Anti-government rally in Seoul largest in nearly 30 years
As in previous candlelight vigils held on the past two Saturdays, people from all walks of life poured into the streets holding candles and banners that read “Park must resign!”
Organizers said the number of protesters in Seoul’s Gwanghwamun Square reached 1 million and they ranged from toddlers with parents to gray-haired people with their sons and daughters. The police estimated the number of protestors at 260,000.
Saturday’s rally was Korea’s biggest since June 26, 1987, when an estimated 1.4 million people protested nationwide against the authoritarian Chun Doo Hwan regime and to demand democracy.
That massive rally helped force the Chun government to agree to direct presidential elections. Korea has been an electoral democracy since.
Saturday’s rally stretched from Gwanghwamun Gate to Seoul Station, or 2.6 kilometers (1.6 miles).
The protestors were calling for the president to resign for giving unprecedented power to one of her friends, Choi Soon-sil, in state affairs even though she had no official position or expertise.
Many among the protesters said it was their first time out in the streets protesting.
“I came out for the first time in my life out of my frustration with President Park,” said Jung Seong-hee, 58.
“I never expected to see a president who blatantly violated Constitution as Park did. I want her out of office immediately. She does not deserve the power she now exercises.”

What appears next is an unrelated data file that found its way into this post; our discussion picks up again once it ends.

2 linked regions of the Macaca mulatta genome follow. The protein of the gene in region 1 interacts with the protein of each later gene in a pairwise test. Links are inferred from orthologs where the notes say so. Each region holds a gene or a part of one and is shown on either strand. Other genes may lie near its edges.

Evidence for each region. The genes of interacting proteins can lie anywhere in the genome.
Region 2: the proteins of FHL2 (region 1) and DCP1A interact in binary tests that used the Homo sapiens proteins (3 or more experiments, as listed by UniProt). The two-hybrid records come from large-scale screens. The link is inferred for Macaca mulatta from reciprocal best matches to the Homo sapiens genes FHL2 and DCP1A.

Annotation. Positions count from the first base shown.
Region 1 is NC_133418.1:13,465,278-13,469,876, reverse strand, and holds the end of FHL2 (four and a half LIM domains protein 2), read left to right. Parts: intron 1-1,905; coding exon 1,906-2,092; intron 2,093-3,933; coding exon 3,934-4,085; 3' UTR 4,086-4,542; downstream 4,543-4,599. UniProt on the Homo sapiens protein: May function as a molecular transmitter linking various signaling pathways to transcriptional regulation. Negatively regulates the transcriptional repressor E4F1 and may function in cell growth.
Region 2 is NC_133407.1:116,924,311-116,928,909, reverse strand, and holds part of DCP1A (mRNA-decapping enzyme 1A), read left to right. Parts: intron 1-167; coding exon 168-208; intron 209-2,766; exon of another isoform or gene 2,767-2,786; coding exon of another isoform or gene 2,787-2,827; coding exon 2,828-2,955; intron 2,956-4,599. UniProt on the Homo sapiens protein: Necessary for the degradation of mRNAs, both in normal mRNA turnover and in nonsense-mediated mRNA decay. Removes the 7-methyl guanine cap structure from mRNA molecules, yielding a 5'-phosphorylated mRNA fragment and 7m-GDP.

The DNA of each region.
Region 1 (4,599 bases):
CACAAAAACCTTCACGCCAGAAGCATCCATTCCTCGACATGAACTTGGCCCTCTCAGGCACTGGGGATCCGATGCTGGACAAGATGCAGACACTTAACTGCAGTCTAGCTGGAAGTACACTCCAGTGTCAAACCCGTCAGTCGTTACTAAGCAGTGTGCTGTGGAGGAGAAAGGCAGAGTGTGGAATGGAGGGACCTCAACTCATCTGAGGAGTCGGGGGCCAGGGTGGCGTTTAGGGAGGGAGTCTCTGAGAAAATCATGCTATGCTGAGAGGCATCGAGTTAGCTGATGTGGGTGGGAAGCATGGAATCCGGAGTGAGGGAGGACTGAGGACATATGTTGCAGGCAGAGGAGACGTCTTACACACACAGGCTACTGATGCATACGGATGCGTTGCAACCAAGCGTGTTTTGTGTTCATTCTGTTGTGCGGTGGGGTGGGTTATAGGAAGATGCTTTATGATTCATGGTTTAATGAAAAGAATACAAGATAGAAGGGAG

People took to a stage to express their opposition to Park remaining in power. One young man who introduced himself a high school student asked, “Who gave power to President Park, who in turn gave it to Choi Soon-sil?” The crowd cried, “We did!”
Protests were still underway as of 11:30 p.m. with protestors facing a police line near Gyeongbokgung Station, which is only about 800 meters from the Blue House.
A number of political heavyweights joined the protest including former Minjoo Party Chairman Moon Jae-in and Seoul Mayor Park Won-soon, both of whom are expected to run for president next year. Leaders of all opposition parties as well as some ruling Saenuri lawmakers were seen at the protest.
“President Park must answer to the people out on the streets today. If she does not, an orderly exit for her will be impossible and state affairs will head toward collapse,” said Moon, who competed against Park in the 2012 presidential campaign.
The police dispatched 25,000 officers to the rally. No major clash was reported as of press time.
The Saturday protest was the third of its kind since the Choi scandal erupted to upend the political situation.
The rally is expected to run past midnight into Sunday.
BY KANG JIN-KYU [email@example.com]